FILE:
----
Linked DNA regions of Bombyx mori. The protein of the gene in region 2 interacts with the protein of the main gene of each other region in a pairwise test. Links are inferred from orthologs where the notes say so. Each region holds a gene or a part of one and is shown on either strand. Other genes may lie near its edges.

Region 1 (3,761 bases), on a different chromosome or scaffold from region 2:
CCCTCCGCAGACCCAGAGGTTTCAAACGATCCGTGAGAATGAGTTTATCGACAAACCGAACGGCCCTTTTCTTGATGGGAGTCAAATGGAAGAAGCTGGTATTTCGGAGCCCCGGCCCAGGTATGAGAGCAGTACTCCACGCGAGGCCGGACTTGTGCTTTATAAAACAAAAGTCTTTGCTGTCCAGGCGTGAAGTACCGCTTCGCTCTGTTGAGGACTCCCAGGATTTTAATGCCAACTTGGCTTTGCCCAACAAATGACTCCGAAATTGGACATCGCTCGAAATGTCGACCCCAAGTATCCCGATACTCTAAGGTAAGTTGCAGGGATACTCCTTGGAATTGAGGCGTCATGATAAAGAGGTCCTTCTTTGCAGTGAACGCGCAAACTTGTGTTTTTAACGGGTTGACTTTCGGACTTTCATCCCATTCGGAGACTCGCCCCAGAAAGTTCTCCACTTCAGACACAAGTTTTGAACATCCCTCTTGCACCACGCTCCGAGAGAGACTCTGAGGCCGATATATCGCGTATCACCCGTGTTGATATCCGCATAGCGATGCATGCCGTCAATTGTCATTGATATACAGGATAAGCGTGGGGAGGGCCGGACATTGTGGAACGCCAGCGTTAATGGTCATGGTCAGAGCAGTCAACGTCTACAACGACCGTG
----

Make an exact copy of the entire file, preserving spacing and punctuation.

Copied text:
Linked DNA regions of Bombyx mori. The protein of the gene in region 2 interacts with the protein of the main gene of each other region in a pairwise test. Links are inferred from orthologs where the notes say so. Each region holds a gene or a part of one and is shown on either strand. Other genes may lie near its edges.

Region 1 (3,761 bases), on a different chromosome or scaffold from region 2:
CCCTCCGCAGACCCAGAGGTTTCAAACGATCCGTGAGAATGAGTTTATCGACAAACCGAACGGCCCTTTTCTTGATGGGAGTCAAATGGAAGAAGCTGGTATTTCGGAGCCCCGGCCCAGGTATGAGAGCAGTACTCCACGCGAGGCCGGACTTGTGCTTTATAAAACAAAAGTCTTTGCTGTCCAGGCGTGAAGTACCGCTTCGCTCTGTTGAGGACTCCCAGGATTTTAATGCCAACTTGGCTTTGCCCAACAAATGACTCCGAAATTGGACATCGCTCGAAATGTCGACCCCAAGTATCCCGATACTCTAAGGTAAGTTGCAGGGATACTCCTTGGAATTGAGGCGTCATGATAAAGAGGTCCTTCTTTGCAGTGAACGCGCAAACTTGTGTTTTTAACGGGTTGACTTTCGGACTTTCATCCCATTCGGAGACTCGCCCCAGAAAGTTCTCCACTTCAGACACAAGTTTTGAACATCCCTCTTGCACCACGCTCCGAGAGAGACTCTGAGGCCGATATATCGCGTATCACCCGTGTTGATATCCGCATAGCGATGCATGCCGTCAATTGTCATTGATATACAGGATAAGCGTGGGGAGGGCCGGACATTGTGGAACGCCAGCGTTAATGGTCATGGTCAGAGCAGTCAACGTCTACAACGACCGTG